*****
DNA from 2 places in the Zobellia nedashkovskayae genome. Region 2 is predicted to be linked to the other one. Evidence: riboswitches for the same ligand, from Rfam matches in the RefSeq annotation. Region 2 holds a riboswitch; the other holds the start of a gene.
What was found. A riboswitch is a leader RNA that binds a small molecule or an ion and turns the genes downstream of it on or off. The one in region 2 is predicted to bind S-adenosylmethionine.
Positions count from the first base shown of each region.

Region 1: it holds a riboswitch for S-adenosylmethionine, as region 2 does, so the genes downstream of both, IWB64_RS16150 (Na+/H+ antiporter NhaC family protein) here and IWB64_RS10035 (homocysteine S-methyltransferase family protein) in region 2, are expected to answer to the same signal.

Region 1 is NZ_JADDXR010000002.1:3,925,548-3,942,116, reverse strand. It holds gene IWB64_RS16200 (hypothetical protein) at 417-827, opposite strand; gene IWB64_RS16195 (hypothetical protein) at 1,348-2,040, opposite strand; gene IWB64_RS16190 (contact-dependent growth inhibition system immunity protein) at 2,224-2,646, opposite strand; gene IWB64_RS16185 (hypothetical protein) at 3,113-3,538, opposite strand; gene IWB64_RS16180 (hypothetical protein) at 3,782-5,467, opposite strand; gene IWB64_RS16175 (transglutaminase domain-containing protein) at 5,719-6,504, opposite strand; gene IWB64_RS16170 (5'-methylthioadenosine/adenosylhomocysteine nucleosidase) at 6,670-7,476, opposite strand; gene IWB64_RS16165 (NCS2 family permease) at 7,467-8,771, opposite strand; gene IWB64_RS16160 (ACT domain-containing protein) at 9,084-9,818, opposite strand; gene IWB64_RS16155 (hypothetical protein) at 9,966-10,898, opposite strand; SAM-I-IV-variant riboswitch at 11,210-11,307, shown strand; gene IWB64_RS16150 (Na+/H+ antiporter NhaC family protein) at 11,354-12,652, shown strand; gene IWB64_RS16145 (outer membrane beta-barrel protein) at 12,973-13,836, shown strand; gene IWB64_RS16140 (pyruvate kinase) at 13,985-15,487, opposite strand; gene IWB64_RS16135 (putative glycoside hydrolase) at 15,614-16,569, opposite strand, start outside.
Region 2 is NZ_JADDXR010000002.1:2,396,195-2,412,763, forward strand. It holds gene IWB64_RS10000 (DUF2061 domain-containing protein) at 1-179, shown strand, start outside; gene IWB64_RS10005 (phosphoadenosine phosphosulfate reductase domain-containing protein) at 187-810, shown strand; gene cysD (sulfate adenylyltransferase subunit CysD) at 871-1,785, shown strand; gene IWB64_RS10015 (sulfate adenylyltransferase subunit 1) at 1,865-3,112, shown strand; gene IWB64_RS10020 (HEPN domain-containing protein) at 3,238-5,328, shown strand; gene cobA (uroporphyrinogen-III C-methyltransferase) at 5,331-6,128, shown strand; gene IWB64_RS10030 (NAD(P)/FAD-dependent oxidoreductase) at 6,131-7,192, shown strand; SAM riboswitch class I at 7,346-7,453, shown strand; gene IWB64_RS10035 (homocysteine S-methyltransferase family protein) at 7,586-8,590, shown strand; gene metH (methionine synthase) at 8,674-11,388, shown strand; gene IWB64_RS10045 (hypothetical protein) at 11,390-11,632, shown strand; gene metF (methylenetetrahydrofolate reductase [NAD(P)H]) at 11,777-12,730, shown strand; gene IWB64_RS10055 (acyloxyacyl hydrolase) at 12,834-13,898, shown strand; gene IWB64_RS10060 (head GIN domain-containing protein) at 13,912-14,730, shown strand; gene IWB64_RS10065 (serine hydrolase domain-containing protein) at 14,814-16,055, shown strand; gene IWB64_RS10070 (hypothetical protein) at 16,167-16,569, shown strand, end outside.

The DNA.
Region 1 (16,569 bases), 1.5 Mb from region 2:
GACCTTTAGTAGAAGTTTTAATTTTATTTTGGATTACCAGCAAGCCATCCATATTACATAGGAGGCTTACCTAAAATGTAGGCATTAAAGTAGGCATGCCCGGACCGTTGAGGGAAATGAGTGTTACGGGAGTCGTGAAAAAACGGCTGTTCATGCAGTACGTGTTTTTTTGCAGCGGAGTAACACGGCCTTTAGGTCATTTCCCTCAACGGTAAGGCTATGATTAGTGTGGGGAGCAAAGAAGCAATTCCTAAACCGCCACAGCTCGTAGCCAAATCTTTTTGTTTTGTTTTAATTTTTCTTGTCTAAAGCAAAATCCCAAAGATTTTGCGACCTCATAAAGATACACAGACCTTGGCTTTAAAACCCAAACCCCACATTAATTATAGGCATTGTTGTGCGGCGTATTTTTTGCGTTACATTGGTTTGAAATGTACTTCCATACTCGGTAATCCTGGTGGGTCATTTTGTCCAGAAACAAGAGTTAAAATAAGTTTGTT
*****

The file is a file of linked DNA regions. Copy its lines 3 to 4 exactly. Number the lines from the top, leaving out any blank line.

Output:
Positions count from the first base shown of each region.

Region 1: it holds a riboswitch for S-adenosylmethionine, as region 2 does, so the genes downstream of both, IWB64_RS16150 (Na+/H+ antiporter NhaC family protein) here and IWB64_RS10035 (homocysteine S-methyltransferase family protein) in region 2, are expected to answer to the same signal.